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India Independence Day Gala Celebrates Community Giving

Each year the India Association of the Virgin Islands Independence Day Gala is held with one goal in mind: to raise as much money as possible for worthy local causes that provide everything from career counseling for at-risk youth to life-saving opportunities for families with premature or underweight babies.

“The best way to find yourself is to lose yourself in the service of others,” Association President Mulo Alwani said Friday night to kick off this year’s gala. Alwani said the association has truly taken this sentiment to heart over the years as its membership has grown and continued to donate to students, nonprofits and community agencies in need.

Those receiving checks this year included the University of the Virgin Islands, Family Resource Center, First Lady Cecile deJongh’s Early Childhood Program, Miracle Babies Support Foundation and My Brother’s Workshop, a group slated to receive $3,000 on Friday but that instead left with $5,000 thanks to donations from two of the gala’s attendees.

“We cannot be more thankful for this,” said Maressa Olive, whose daughter, Monetrick Olive, will be receiving half of the funds given to UVI Friday night as a scholarship donation. “God knows we needed it. We want our daughter to be able to do everything she wants to do, and that includes completing nursing school and moving on to becoming a doctor. We are so confident in her. We’re excited as she prepares to go off to college. And we are so happy to have been given this opportunity to help her succeed.”

Both Monetrick Olive and Michelle Malone will be receiving a full year’s tuition for nursing school and both said Friday night that they can’t wait to start putting the money to good use once they head back to the classroom next week. While Olive said she will just be starting college, Malone said she’s ready to wrap up her junior and senior years so she can finally get into “the profession of caring” for patients.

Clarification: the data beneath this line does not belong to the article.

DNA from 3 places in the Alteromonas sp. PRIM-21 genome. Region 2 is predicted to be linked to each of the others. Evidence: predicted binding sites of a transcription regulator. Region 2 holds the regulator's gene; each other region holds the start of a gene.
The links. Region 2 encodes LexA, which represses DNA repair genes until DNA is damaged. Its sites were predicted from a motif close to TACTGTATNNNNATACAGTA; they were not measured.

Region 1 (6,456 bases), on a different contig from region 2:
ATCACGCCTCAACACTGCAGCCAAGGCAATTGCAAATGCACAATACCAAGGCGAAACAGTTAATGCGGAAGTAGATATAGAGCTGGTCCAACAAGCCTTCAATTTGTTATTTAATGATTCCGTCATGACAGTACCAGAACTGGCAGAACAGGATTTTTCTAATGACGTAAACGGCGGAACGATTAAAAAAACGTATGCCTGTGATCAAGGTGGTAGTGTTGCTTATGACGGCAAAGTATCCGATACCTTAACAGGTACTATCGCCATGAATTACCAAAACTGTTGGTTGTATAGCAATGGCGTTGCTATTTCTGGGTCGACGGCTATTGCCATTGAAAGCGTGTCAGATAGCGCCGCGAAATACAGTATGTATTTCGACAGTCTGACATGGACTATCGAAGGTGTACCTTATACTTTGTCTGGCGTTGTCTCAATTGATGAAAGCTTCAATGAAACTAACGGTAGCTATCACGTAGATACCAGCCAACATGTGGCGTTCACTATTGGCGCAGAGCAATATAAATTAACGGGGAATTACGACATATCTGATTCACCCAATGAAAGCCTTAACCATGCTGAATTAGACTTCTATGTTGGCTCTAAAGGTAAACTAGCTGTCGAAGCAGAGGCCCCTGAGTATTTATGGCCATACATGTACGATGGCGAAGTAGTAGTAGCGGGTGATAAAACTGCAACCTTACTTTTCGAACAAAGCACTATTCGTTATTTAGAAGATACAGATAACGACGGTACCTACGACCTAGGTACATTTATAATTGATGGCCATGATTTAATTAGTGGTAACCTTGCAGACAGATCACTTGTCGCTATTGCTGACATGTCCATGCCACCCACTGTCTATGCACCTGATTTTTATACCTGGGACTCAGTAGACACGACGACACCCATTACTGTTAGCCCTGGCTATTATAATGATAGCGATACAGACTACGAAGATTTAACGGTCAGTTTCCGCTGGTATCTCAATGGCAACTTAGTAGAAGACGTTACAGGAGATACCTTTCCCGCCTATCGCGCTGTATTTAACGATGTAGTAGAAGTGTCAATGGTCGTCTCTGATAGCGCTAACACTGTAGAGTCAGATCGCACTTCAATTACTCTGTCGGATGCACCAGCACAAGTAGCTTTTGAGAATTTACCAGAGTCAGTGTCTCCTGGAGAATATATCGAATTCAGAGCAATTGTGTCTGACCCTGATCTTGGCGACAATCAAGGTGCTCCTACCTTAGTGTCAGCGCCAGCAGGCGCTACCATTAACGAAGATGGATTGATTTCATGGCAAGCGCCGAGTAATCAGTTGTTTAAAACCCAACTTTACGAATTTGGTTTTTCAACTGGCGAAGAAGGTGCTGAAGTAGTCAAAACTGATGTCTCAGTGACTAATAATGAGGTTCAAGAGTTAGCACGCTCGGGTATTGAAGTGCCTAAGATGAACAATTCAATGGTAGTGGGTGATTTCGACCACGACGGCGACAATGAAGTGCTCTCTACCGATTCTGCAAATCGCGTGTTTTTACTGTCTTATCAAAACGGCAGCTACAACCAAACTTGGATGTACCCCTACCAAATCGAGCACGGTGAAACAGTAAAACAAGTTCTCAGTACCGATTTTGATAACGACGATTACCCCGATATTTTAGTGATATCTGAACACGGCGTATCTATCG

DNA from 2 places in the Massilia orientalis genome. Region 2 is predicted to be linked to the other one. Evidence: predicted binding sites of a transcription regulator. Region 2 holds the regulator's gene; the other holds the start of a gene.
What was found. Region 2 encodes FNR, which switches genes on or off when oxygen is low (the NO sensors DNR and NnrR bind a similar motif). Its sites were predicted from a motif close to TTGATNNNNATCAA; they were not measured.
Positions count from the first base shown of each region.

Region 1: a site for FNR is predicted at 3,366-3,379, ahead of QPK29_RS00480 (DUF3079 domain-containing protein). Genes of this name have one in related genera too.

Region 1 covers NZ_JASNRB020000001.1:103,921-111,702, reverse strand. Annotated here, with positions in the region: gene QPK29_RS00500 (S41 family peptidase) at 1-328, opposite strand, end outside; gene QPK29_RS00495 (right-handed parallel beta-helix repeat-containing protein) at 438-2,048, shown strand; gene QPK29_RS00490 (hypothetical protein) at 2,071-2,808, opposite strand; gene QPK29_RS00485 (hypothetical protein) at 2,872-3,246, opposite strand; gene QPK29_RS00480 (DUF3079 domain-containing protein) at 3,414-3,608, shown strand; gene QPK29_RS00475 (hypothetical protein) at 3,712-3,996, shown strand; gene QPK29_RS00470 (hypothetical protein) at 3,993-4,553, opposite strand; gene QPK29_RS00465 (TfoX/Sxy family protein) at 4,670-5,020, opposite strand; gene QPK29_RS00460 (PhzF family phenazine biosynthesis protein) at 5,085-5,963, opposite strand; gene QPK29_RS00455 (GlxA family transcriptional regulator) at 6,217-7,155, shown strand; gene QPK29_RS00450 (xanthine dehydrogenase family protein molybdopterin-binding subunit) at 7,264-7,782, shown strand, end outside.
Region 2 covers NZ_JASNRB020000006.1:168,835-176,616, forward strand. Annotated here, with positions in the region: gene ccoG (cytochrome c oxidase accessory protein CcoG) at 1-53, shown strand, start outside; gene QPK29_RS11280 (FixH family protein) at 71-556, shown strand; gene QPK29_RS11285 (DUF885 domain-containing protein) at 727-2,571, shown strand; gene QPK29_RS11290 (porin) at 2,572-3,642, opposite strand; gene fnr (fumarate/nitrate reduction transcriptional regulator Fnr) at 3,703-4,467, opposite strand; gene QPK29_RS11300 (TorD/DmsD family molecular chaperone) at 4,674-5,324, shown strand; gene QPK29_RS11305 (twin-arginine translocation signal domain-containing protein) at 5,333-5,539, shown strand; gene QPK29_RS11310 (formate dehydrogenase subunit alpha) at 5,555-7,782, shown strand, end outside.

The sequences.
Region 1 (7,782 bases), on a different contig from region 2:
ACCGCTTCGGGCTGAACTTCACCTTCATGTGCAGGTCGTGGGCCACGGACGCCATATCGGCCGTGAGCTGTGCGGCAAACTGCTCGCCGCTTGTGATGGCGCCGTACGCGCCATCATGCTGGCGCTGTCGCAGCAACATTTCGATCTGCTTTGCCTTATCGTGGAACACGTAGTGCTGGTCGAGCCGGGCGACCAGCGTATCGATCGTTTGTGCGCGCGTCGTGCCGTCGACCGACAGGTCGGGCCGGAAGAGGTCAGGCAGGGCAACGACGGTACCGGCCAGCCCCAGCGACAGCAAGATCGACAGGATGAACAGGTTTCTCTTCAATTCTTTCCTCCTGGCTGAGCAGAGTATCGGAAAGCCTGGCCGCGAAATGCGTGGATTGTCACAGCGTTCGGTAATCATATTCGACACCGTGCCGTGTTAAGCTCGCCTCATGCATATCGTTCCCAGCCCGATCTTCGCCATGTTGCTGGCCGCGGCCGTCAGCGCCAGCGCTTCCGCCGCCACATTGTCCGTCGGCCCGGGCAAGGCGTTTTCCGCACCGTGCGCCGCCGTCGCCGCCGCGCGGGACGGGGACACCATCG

“For me, it has always been about how I can give back most to my community,” Malone said. “I know most of the people here feel the same way and I know, just like me, that they would not be happy doing anything else.”

Over the years, speakers said, the India Association has donated more than $90,000 to UVI alone.

A regular speaker during the annual event, Gov. John deJongh Jr. also recounted on Friday how he, as a young banker, was introduced early on by Alwani and other organization members to “a life of service” through Rotary. Now 34 years later, deJongh said he has been able to come full circle with the association through his government work and has found its members to be critical community partners on a variety of initiatives.

“The richness of your giving makes us a very rich community altogether,” deJongh told the group.

In a touching tribute to the association’s good deeds, Miracle Babies cofounder Cleone Boston helped to wrap up the evening with a special token of appreciation for Pash Daswani, association vice president, who Boston said took a special interest in her organization. Miracle Babies works to improve neonatal services offered at the territory’s hospitals.

Boston said Daswani will be one of the main honorees at her organization’s annual gala in September.

Friday’s celebration also commemorated the 68th anniversary of India’s independence, which, according to keynote speaker Ajit Kumar, makes the Asian subcontinent one of the oldest democracies in the world. Kumar, the consul general of India to Atlanta, spoke about strides the country has made in food production, how it is trying to break into emerging technologies and how the new government is seeking to empower its women and younger generations.

Interestingly Kumar spoke about India’s recent election, in which he said 736 million people turned out to vote. For the election, two million electronic voting machines were used and 11 million military men were sent out to keep the peace.

The moral of his story, Kumar said, is that the county has come a long way on the road to freedom and the East Indian diaspora – including Indian communities like the one in the Virgin Islands – has been the most effective ambassador for pushing these messages and ideals forward.

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